OKLAHOMA CITY (KFOR) - We have met more than 260 children since the Spring of 2015 and since then we try to keep up with how they're doing.
Each week DHS sends KFOR an update on where the children are in the adoption process, which takes several months.
"And let me tell you, tears of joy are shed when I hear one of these wonderful children has found a permanent home," said Lacey Lett.
Now here's an update for you:
We've met young children, teens and even groups of siblings for nearly five years.
Brothers and sisters like Jason, Johnny, Rosie, Bella, and you can't forget pint-sized cutie, Jazzy.
We featured this group of 5 in August at the National Cowboy and Western Heritage Museum.
Big brother Jason lived in a separate home from his siblings.
"We are brother and sister, and I miss him because my heart goes fast when I miss him," Rosie said.
Happy news to report! OKDHS says a family has been found for the five children, and they're working through the process of adoption.
In all, we've featured more than 260 children.
96 children have already found their forever families.
Like Renee who we featured in May. Renee was a straight-A student despite being in-and-out of foster care her entire life.
"Just the thought of someone could come to my school and be like, 'Oh, we already packed up all of your stuff. We're leaving,' and not being able to say goodbye to my friends,” she said then.
Just last month, Renee and her new family went before a judge to finalize her adoption. And we wish that bright young lady all the best.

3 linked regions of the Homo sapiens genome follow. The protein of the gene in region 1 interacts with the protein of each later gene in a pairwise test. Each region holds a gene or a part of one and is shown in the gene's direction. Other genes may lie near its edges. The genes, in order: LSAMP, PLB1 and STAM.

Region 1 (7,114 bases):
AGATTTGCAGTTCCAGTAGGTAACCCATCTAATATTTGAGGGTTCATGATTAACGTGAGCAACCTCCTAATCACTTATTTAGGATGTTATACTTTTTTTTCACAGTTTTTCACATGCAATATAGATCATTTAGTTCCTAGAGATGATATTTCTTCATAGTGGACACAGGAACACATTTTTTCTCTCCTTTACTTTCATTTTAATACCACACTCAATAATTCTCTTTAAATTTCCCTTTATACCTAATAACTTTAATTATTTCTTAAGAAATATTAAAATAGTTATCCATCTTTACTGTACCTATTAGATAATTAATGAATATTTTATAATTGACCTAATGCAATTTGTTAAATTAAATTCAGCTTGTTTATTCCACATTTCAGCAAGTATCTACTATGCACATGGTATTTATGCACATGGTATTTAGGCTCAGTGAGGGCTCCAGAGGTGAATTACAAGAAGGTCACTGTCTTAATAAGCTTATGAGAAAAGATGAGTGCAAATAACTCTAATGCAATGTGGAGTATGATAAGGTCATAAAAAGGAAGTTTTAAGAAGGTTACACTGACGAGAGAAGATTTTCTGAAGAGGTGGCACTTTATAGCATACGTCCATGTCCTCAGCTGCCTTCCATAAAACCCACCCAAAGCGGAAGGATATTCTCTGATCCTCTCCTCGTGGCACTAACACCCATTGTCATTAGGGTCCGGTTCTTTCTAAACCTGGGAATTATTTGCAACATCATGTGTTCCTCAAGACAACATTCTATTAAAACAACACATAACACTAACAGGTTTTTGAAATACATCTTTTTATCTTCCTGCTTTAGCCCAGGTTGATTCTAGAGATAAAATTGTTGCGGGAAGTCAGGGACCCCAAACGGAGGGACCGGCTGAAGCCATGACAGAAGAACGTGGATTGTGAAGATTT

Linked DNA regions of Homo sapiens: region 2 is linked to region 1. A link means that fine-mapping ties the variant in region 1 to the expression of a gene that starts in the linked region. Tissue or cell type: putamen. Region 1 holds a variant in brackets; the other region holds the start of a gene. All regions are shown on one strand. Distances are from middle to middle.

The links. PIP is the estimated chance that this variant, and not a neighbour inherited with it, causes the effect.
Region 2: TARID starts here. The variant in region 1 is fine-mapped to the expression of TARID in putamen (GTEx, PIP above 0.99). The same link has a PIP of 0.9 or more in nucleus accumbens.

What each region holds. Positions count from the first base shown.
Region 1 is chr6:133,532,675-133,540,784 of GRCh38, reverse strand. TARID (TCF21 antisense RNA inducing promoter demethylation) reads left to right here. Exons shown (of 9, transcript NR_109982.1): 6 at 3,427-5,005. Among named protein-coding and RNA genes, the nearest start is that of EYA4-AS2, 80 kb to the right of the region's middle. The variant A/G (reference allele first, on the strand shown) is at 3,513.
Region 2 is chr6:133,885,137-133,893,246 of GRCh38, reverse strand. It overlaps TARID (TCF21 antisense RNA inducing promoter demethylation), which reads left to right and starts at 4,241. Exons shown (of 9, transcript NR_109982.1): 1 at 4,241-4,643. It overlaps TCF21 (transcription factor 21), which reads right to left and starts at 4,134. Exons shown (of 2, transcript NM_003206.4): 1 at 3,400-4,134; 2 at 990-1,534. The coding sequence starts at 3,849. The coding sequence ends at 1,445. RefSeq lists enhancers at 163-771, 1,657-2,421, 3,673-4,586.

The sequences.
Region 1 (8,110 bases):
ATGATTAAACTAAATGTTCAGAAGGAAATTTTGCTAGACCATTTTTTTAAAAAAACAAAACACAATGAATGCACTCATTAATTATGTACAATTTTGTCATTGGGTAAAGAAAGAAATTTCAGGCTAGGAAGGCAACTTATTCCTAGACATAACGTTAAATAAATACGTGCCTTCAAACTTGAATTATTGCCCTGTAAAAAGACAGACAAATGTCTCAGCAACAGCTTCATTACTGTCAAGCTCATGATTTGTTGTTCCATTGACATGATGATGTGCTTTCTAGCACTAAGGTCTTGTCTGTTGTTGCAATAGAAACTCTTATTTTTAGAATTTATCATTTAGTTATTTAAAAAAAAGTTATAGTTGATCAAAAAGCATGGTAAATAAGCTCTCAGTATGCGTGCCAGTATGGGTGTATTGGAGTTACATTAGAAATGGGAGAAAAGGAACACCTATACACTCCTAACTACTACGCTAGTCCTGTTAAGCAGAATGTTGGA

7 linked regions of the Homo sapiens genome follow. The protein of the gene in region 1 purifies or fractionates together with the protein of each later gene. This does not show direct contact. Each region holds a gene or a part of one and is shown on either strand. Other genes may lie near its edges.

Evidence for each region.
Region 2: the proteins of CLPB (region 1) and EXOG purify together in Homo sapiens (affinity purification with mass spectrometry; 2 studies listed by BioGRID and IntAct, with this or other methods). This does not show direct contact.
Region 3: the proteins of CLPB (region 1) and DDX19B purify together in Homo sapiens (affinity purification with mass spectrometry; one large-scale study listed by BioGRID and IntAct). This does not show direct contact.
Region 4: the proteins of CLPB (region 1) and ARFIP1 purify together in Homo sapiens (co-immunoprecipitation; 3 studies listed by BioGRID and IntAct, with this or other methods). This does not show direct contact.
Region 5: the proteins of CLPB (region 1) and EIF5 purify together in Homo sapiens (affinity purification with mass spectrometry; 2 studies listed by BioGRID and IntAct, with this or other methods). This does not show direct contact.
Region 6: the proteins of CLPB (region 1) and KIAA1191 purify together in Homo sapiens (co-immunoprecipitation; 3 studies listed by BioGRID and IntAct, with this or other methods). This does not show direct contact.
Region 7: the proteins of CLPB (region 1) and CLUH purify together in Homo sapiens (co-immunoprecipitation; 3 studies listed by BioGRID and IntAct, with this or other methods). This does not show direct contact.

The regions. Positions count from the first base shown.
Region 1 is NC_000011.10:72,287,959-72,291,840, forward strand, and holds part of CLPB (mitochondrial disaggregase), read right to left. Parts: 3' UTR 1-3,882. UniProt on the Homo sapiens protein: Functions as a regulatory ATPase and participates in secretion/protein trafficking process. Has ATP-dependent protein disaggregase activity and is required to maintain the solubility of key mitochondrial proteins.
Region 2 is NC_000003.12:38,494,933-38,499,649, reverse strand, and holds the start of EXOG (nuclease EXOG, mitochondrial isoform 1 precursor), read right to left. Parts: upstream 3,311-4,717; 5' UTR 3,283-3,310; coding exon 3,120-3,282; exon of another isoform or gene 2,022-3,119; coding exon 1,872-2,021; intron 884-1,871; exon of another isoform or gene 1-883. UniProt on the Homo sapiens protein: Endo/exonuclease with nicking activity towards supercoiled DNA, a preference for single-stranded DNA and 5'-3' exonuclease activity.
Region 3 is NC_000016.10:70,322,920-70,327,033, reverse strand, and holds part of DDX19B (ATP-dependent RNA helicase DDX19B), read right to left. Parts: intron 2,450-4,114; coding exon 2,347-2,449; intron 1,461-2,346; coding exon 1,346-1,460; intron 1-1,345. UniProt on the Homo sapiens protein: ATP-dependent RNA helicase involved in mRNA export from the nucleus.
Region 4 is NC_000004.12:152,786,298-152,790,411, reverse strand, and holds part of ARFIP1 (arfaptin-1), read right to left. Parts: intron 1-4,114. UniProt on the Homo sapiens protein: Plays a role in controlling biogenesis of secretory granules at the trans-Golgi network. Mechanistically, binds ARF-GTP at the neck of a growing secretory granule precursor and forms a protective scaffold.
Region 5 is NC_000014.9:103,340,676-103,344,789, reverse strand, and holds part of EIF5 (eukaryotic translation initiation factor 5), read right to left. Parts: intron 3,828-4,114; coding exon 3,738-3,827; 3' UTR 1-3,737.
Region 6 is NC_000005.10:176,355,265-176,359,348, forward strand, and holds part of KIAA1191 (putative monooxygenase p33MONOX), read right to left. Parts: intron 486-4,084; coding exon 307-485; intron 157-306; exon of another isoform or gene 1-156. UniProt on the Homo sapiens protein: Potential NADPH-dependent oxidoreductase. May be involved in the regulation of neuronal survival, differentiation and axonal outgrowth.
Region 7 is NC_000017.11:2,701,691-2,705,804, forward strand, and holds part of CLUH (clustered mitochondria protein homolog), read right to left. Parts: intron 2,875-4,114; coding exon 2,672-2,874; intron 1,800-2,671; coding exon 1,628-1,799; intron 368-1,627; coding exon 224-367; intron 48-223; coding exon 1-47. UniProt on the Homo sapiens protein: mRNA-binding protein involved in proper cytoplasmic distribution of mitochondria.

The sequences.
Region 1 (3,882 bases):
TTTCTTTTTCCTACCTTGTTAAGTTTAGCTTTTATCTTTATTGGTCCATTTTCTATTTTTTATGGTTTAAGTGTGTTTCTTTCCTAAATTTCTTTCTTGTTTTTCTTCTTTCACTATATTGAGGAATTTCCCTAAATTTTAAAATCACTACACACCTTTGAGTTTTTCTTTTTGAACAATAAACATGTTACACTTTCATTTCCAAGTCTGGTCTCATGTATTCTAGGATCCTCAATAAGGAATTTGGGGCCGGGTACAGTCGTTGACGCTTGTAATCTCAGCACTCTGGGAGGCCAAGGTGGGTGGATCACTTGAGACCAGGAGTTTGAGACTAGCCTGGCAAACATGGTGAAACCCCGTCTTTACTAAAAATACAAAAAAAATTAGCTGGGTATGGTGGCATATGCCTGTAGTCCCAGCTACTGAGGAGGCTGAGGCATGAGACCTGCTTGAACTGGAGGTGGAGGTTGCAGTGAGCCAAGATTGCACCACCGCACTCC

Sadly, not every story has a happy ending.
19 children we've featured have since aged out without a permanent home.
That includes a young man who went viral earlier this year.
Haven wanted to go into the military. Then he said he wanted a family to show him love.
Haven turned 18 back in October. DHS says while he was not adopted, he is in a supportive setting.
And there are still 7,900 Oklahoma children in foster care and around 500 who are available for adoption.
Officials say many of them are teenagers.
“I think families might have some nervousness around teens, but the teen years are really exciting. I mean you're really able to help that child kind of propel into adulthood and give them a source of stability,” OKDHS Communications Administrator Casey White said.
And adoptions through DHS are free.
Attorneys are even available at no cost.
Making it easier to give these children A Place To Call Home.
“So our kiddos have been through a lot. And a lot of times their behaviors are an attempt to meet a need so we really need families who will be open-minded and come alongside us and come alongside these kids to really offer them support in a time they really need it,” White said.
And in the new year, a new hope for all of them to find a family.
Your best shot at adopting a child is to go ahead and get the process started. It can take a few months to get approved. For all of the details contact the DHS hotline at 1-800-376-9729 or visit online at https://surveys.okdhs.org/TakeSurvey.aspx?SurveyID=96L368I#.
“A Place To Call Home” is sponsored by Great Plains Bank.